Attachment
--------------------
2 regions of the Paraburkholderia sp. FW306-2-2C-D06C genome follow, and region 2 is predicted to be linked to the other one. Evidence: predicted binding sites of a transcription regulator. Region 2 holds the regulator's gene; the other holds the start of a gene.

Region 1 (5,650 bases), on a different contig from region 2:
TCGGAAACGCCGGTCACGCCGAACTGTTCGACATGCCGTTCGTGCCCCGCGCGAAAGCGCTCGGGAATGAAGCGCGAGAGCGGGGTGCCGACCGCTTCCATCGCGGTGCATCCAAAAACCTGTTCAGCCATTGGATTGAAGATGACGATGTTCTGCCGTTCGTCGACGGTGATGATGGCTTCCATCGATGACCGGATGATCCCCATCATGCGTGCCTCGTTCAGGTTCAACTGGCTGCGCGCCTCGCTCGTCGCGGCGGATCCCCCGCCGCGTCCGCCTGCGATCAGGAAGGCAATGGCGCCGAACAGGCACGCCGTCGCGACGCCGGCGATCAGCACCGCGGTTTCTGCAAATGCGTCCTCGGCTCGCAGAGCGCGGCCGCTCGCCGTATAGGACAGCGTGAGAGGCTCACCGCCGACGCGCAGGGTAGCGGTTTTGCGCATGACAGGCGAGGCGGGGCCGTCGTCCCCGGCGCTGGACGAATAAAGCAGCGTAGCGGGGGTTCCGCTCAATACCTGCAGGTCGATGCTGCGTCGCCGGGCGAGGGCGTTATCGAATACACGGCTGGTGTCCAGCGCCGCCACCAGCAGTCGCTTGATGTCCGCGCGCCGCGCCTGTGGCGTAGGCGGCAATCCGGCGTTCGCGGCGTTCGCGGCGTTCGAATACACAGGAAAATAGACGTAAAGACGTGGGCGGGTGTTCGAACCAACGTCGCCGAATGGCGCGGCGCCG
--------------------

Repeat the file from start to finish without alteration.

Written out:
2 regions of the Paraburkholderia sp. FW306-2-2C-D06C genome follow, and region 2 is predicted to be linked to the other one. Evidence: predicted binding sites of a transcription regulator. Region 2 holds the regulator's gene; the other holds the start of a gene.

Region 1 (5,650 bases), on a different contig from region 2:
TCGGAAACGCCGGTCACGCCGAACTGTTCGACATGCCGTTCGTGCCCCGCGCGAAAGCGCTCGGGAATGAAGCGCGAGAGCGGGGTGCCGACCGCTTCCATCGCGGTGCATCCAAAAACCTGTTCAGCCATTGGATTGAAGATGACGATGTTCTGCCGTTCGTCGACGGTGATGATGGCTTCCATCGATGACCGGATGATCCCCATCATGCGTGCCTCGTTCAGGTTCAACTGGCTGCGCGCCTCGCTCGTCGCGGCGGATCCCCCGCCGCGTCCGCCTGCGATCAGGAAGGCAATGGCGCCGAACAGGCACGCCGTCGCGACGCCGGCGATCAGCACCGCGGTTTCTGCAAATGCGTCCTCGGCTCGCAGAGCGCGGCCGCTCGCCGTATAGGACAGCGTGAGAGGCTCACCGCCGACGCGCAGGGTAGCGGTTTTGCGCATGACAGGCGAGGCGGGGCCGTCGTCCCCGGCGCTGGACGAATAAAGCAGCGTAGCGGGGGTTCCGCTCAATACCTGCAGGTCGATGCTGCGTCGCCGGGCGAGGGCGTTATCGAATACACGGCTGGTGTCCAGCGCCGCCACCAGCAGTCGCTTGATGTCCGCGCGCCGCGCCTGTGGCGTAGGCGGCAATCCGGCGTTCGCGGCGTTCGCGGCGTTCGAATACACAGGAAAATAGACGTAAAGACGTGGGCGGGTGTTCGAACCAACGTCGCCGAATGGCGCGGCGCCG